The question of what to eat the day before, and the morning of, a triathlon are repeatedly asked. While it is true that there is not one single menu that suits all triathletes, there are some general rules that beginners, novices and experienced triathletes should stick to.
This article is a simple guide and individual triathletes should adapt it to suit their own needs.
The single most important point in Triathlon Nutrition is not to try any thing new the day before, or the day of, the race. Don’t try a new breakfast bar or fuel drink the morning of a race – try it in the weeks before prior to a training session.
The same principle that applies to your triathlon equipment and what to wear for a triathlon applies to your eating habits – race like you train.
Getting your race nutrition right is one of the most important tricks for a successful triathlon. I’ll tell you all my race-day secrets to help you avoid stomach cramps and trips to the porta-potty. Just add your email below and I’ll send you them for free.
What to Eat the Night Before a Triathlon
Hydration is Key. Dehydration is the most important issue that could negatively affect a triathletes. Studies have shown that losing as little as 1 percent of your body weight in fluid can decrease performance by up to 10 percent.
Try to begin the race with fluid reserves at full capacity and to do this, drink fluid replacement drinks such as Cytomax or Accelerade to help maintain proper electrolyte balance.
Make sure you have a bottle of water or fluid replacement drink with you at all times during the 24 hours prior to a race. Sip little and often and you will ensure you are adequately hydrated.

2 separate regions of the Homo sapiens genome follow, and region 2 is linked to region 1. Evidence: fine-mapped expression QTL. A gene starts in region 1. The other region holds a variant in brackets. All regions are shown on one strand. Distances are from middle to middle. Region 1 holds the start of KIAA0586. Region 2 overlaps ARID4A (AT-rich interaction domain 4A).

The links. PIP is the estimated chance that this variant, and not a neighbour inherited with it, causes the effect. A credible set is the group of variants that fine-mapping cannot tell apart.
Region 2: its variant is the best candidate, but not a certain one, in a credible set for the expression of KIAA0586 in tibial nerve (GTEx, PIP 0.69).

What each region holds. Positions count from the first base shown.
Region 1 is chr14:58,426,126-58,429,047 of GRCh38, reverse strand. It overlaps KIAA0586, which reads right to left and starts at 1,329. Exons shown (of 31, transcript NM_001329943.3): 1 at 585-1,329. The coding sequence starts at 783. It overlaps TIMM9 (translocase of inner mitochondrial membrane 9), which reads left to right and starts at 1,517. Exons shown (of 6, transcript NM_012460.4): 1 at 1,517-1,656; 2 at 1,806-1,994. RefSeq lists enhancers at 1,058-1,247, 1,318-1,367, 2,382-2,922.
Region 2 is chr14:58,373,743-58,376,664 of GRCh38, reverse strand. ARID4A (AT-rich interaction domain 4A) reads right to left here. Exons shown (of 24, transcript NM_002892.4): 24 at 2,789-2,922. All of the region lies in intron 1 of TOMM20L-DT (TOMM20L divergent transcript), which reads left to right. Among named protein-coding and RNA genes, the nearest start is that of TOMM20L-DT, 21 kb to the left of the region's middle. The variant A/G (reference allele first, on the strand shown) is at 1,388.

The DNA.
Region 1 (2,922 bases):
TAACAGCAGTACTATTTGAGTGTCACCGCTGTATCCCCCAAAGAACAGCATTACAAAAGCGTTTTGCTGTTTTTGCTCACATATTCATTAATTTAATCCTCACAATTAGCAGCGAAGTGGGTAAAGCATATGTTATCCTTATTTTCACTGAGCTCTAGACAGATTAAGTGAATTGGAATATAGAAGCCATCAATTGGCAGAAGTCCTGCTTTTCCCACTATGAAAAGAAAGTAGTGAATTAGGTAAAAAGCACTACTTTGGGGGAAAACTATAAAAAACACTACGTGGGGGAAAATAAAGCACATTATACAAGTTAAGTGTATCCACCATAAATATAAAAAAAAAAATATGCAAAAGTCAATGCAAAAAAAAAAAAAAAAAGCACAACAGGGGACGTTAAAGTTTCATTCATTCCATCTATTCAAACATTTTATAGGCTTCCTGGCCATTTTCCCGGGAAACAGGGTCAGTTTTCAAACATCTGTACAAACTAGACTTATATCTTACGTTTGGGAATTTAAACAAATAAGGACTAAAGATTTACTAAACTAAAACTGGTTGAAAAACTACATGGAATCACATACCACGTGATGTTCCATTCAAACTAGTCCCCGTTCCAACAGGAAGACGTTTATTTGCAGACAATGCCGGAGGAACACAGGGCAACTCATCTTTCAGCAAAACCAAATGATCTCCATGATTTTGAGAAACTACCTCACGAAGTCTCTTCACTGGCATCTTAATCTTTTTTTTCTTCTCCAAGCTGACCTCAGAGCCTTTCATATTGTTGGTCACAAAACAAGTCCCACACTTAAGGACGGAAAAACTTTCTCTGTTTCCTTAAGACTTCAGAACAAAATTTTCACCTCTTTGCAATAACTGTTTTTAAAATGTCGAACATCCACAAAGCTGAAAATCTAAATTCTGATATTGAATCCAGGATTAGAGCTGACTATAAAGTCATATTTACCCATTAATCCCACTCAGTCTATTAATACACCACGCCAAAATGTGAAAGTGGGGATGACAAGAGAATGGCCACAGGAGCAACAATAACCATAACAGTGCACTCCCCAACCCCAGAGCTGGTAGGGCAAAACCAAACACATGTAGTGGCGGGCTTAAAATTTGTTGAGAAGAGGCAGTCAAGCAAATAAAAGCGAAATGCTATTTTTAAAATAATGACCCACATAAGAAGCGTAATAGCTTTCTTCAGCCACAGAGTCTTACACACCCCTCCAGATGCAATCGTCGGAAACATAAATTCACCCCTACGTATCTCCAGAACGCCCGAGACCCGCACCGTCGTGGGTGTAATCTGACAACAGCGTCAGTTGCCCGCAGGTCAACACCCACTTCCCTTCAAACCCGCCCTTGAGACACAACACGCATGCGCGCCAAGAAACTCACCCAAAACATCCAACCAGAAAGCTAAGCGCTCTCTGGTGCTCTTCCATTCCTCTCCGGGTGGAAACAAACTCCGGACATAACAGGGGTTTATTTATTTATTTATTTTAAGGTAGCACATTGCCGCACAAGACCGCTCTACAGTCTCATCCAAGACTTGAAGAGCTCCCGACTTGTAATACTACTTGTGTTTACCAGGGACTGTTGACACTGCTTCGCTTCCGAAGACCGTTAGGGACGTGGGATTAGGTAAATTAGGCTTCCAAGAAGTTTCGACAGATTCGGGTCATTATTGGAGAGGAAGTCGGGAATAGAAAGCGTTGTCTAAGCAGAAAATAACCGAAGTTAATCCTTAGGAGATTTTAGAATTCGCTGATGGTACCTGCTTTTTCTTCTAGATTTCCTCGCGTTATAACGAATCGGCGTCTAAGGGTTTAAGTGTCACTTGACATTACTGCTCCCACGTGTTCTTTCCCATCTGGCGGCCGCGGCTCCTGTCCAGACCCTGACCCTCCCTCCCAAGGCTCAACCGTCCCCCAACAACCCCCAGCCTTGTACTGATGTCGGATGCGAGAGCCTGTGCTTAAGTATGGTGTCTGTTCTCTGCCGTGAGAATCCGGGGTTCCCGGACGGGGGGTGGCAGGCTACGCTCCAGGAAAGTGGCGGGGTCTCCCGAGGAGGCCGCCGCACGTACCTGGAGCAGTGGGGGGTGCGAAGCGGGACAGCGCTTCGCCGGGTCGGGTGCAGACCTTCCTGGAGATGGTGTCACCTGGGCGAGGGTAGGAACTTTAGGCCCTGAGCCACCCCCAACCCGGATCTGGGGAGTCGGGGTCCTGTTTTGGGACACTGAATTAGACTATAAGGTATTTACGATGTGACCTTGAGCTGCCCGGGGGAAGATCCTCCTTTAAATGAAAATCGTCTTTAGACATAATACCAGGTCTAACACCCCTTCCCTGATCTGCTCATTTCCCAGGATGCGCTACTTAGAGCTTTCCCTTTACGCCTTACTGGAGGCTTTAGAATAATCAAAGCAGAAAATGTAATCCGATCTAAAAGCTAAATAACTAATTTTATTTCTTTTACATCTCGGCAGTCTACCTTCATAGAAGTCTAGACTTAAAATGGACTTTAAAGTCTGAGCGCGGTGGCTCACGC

Be careful not to force feed yourself fluid. Only drink enough so that your urine is very light to clear in color. Drinking any more than this can affect your electrolyte balance and negatively impact your sleep pattern.
Be Kind to Your Stomach. Test out different food combinations and stick with a diet that your body can easily digest. As a general rule, you should avoid foods that are slow to empty from your stomach. In particular, those foods that are high in fat, high in fiber or other high processed meals. Plain foods are best.
In terms of timing, the last large meal you eat should be finished AT LEAST 12 hours before race start time. Again, this is simply a rough approximation – you should experiment yourself and see how your body reacts to slightly earlier or later meal times.
Either way, you need to ensure that all food is fully digested before the race starts.
What to Eat the Morning of a Triathlon
Some triathletes prefer to have a liquid breakfast while others react better to a more traditional, solid food based meal. Whichever option you choose, it pays to eat as soon as possible before the race to give your body the chance to process the food.
Avoiding last minute trips to the Port-a-John is something we should all strive for.
Some athletes prefer a liquid diet on race morning as the calories are more easily digested and you are also aiding in hydration. Timing is less critical with a liquid meal as it will empty from your stomach quicker than a solid meal.
If, through experimenting during your training, your system prefers and can tolerate solid foods before your event, be sure this meal is finished at least two hours before your start time. In those final two hours before your event, you should keep your hydration topped up.
Keep drinking watered down sports drinks right up until the gun goes off.
After the Race
Try to keep a record of what you ate up until the race to use as a reference in the future. Just as with your triathlon training plan itself, your nutrition system should always be a work in progress and improve as each race is completed.